“If you take the train, you risk dying”: the terrifying escape from Ukraine of an ice hockey player | Ice Hockey

A Canadian-Israeli ice hockey player has described his harrowing escape from Ukraine, as foreign athletes in Ukraine and Russia face life-threatening decisions about whether to stay or leave.

Eliezer Sherbatov was with his team, HC Mariupol of the Ukrainian Hockey League, in the Donetsk region last week preparing for a match against Kramatorsk when a bomb exploded outside their hotel.

“At 5am, I’m sleeping and I hear: ‘Boom!’ You never hear such a loud sound,” Sherbatov told TSN. “And it starts to shake, everything shakes. So, a few meters away, the war began.

Sherbatov said the team coach called a meeting over breakfast, where he explained: “Guys, the war has started. It’s unfortunate, but I would suggest you stay put as a team. But if you choose to leave, it’s your decision.

Sherbatov said he and the other European-Canadian on the team finally decided to go to the local train station in Druzhkiva. The train to Lviv, however, was two days late.

“We got a call that the trains are getting shot from now on. So the third guy who was supposed to come with us, he said to me, ‘I’m not going because I don’t want to die.’ It’s a 50-50 chance…. That’s what they said. It’s a 50-50 chance, [if] you go on the train, you [may] pass away. Tell me, what would you do? What decision would you make? You stay, you go to an air-raid shelter and you hope someone doesn’t put a grenade inside the air-raid shelter… Or you take the train and you have a one in two chance of surviving.

After talking to his father and putting his trust in God, Sherbatov said, he decided to board the train. He traveled northwest through Kramatorsk and Kharkiv, then west through Kyiv, all of which are under heavy assault by the Russian military.

“Imagine how I felt for those 24 hours. I called that train the death train because every second you think you’re going to get shot,” he said. It’s army everywhere – you just don’t know which one [one].”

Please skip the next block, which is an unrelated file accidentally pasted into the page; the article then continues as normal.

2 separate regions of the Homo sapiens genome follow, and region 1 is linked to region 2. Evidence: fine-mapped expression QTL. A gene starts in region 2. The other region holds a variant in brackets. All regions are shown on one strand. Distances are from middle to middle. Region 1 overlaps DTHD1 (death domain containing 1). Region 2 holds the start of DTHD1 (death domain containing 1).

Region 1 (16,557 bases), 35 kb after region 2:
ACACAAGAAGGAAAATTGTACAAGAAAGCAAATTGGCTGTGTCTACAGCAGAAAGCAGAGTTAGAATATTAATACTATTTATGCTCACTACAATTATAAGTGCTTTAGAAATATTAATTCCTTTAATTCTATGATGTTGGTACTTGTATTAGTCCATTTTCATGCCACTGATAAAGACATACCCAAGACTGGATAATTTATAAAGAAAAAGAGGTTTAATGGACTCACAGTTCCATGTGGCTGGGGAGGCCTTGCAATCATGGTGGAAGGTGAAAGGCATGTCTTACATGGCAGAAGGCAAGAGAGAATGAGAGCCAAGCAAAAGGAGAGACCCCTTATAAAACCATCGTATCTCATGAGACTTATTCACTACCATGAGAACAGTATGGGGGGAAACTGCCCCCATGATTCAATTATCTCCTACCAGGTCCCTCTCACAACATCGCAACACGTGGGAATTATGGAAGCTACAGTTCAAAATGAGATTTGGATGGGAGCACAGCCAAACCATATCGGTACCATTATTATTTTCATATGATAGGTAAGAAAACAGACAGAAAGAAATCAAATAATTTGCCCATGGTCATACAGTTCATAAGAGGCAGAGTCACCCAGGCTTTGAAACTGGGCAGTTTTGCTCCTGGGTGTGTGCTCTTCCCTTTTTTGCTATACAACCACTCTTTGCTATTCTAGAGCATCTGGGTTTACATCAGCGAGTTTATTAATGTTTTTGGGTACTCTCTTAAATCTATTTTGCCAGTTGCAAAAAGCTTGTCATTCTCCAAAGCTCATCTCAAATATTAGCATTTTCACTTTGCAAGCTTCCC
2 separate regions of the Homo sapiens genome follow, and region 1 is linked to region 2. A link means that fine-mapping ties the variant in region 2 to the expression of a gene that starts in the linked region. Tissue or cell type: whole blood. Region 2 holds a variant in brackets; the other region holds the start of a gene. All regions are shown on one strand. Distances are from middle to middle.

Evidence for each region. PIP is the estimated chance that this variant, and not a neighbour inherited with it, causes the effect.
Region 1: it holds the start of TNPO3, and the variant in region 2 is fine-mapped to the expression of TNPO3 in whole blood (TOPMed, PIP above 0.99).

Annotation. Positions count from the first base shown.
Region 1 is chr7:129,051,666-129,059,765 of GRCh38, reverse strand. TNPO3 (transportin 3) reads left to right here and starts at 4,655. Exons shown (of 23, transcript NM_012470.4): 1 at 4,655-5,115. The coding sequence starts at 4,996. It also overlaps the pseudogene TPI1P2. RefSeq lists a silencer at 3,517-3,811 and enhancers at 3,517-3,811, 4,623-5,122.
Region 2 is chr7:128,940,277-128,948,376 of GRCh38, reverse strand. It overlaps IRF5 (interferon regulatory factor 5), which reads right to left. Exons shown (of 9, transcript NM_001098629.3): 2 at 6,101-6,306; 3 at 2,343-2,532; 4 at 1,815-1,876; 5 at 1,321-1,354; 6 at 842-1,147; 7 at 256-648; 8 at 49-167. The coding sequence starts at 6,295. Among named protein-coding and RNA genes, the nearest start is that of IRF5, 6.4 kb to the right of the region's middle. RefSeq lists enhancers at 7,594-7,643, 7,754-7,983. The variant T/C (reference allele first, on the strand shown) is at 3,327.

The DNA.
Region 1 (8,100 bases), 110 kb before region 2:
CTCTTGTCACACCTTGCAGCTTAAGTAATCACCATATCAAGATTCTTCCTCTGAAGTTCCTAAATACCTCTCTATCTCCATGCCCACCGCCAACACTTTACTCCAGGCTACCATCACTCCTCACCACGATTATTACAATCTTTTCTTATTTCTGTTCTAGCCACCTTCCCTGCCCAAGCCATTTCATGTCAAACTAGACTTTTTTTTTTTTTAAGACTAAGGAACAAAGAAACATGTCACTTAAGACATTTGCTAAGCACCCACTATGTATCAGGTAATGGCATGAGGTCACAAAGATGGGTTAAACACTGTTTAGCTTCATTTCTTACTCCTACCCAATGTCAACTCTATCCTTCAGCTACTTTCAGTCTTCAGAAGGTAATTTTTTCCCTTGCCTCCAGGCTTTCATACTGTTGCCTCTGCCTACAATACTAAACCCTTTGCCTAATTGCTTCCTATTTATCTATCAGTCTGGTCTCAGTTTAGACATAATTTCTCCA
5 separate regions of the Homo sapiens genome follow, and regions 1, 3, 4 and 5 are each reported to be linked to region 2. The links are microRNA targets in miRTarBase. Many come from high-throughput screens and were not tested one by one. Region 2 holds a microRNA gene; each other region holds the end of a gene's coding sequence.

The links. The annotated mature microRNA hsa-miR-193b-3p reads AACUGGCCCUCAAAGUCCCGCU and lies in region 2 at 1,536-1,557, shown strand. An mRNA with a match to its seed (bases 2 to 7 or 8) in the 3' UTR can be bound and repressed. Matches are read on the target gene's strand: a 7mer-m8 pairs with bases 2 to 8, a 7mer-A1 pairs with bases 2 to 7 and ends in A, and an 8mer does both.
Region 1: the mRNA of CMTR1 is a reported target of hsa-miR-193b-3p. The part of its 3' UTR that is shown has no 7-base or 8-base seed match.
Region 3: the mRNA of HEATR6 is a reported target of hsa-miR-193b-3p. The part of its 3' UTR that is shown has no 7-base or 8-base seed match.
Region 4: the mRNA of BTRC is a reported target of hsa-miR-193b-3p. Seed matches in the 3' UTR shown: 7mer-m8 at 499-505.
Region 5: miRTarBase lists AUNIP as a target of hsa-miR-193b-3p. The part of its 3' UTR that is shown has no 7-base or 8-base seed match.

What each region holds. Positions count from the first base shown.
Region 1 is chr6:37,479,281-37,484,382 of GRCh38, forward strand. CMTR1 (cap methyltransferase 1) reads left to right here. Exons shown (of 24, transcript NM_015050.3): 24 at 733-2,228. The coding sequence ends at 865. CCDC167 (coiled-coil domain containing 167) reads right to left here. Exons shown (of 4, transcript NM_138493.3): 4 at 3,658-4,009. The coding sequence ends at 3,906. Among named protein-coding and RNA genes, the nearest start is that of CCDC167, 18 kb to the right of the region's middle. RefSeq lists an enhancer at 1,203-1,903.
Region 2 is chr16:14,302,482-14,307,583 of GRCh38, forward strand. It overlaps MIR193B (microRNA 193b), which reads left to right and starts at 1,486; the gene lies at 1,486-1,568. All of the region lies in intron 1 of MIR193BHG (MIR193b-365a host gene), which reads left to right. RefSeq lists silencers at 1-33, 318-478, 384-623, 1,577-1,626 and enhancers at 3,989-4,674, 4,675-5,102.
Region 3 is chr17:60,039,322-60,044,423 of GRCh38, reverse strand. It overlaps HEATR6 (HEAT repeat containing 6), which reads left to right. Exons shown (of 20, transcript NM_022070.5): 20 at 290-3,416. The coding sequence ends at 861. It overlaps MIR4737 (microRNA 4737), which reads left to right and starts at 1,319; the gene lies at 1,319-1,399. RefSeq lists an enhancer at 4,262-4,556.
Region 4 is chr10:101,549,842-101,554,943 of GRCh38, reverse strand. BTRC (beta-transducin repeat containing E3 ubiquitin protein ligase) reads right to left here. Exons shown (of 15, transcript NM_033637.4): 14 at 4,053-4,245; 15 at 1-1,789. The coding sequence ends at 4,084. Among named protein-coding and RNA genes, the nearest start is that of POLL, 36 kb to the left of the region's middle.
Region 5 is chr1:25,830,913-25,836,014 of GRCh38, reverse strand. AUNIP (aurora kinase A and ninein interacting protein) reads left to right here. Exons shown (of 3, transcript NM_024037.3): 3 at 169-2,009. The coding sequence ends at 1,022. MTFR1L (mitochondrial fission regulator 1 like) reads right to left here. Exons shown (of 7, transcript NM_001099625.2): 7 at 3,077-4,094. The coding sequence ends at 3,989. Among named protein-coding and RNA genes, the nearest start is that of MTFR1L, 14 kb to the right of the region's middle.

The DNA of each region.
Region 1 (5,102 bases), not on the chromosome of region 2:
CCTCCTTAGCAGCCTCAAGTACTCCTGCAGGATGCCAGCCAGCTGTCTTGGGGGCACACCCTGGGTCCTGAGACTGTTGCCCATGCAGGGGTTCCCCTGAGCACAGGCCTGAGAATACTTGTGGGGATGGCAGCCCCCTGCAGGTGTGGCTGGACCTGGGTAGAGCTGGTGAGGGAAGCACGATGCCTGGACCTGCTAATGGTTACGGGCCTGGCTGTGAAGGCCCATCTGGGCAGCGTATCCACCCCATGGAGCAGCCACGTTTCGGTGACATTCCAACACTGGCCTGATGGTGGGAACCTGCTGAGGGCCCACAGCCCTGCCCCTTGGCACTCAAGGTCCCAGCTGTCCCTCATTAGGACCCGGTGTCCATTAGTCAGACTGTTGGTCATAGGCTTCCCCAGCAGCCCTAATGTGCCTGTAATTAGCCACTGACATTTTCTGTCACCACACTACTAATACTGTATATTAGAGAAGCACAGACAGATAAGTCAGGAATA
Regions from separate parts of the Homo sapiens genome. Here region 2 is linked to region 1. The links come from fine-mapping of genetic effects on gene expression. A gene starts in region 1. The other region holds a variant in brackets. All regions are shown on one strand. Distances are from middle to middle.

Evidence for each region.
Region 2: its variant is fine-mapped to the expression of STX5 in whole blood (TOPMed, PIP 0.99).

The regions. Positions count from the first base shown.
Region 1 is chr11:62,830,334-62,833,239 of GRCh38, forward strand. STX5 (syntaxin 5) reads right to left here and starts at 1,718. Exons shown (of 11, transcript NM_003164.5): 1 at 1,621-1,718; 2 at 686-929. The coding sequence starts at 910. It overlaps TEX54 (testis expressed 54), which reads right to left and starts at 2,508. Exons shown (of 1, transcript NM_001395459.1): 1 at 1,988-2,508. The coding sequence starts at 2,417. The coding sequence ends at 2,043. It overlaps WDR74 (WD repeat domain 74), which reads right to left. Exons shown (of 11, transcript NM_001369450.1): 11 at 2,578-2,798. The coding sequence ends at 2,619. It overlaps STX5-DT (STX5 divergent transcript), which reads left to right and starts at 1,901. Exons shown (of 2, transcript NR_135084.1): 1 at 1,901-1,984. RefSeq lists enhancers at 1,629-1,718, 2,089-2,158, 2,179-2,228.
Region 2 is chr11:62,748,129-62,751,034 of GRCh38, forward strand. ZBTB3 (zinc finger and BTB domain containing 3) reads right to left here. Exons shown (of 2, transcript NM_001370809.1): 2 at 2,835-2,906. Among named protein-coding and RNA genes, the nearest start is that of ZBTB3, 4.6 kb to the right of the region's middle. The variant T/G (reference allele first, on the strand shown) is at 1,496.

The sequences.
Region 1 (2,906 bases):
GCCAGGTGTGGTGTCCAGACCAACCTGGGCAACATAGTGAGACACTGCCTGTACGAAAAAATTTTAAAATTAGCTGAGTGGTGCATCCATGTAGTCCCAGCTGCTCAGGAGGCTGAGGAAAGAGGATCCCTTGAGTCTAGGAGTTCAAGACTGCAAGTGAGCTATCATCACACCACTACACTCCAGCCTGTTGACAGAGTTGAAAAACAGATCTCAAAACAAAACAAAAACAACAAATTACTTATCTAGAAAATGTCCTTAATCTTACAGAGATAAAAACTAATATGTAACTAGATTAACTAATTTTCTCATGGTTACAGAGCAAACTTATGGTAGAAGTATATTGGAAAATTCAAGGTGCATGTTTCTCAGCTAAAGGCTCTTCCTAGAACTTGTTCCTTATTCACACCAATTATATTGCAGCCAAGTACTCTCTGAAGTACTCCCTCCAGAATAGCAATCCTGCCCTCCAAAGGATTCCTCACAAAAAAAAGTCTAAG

After arriving in Lviv, Sherbatov was helped by the Latvian embassy and a team of Israeli volunteers, who he said loaded him with a bus of children and elderly people heading for Poland. “Nobody at the consulate came with us because they had to wait for others,” he said. “It was the hardest thing I’ve ever done in my life, being in charge of 17 people when it’s a matter of life and death.”

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    Coming back to Canada, Sherbatov has reunited with his family. “I met my son for the first time and I thought I would never see him. I thought I would never see my family again,” he said. “My daughter was sleeping… I hugged her in my arms and i just lay there, crying and i lay there.When you think you’re not going to come back, that you’ll never see your parents again, the only thing you want to do right now is be with your family for the rest of your life.

    The Ukrainian Hockey League, where Sherbatov played for HC Mariupol, has suspended all operations because of the Russian invasion. The KHL, the largest hockey league outside the NHL in North America, was also affected by the war. The league is dominated by Russian clubs but two non-Russian teams, Jokerit from Finland and Dinamo Riga from Latvia, have abandoned because of the war. The other non-Russian teams in the league – Kunlun (China), Dinamo Minsk (Belarus) and Barys Nur-Sultan (Kazakhstan) – have yet to comment.

    Meanwhile, many prominent Western-born KHL players are leaving or trying to leave Russia. Last week, Finland’s Markus Granlund broke his deal with Salavat Yulaev Ufa just as the playoffs started. Some North Americans are also canceling their contracts, including Shane Prince – who signed with Lugano of the Swiss league on March 1 – Geoff Platt and Nick Shore. KHL players are paid in rubles and the currency is falling; journalist Chris Johnston reported that agents operating in Russia fear for the long-term viability of the league.

    KHL goaltender Frans Tuohima of Finland – who beat Russia in the gold medal game at the Winter Olympics less than a month ago – told the Yle Urheilu newspaper that he tried to break his agreement with Neftehimik Nizhnekamsk but was denied permission. “I don’t feel insecure here, but I have my values ​​and for ethical reasons I want to leave. It feels bad to be here,” Tuohimaa said. Sixteen Finnish players and five coaches remain in the KHL.

    Meanwhile, Russia’s most famous hockey player, Alexander Ovechkin, has made headlines calling for ‘No more war’, despite forming a pro-Putin social media organization in 2017 and accusing the Ukrainian government to be fascist in 2014, when Russia annexed Crimea.

    Catherine J. Martinez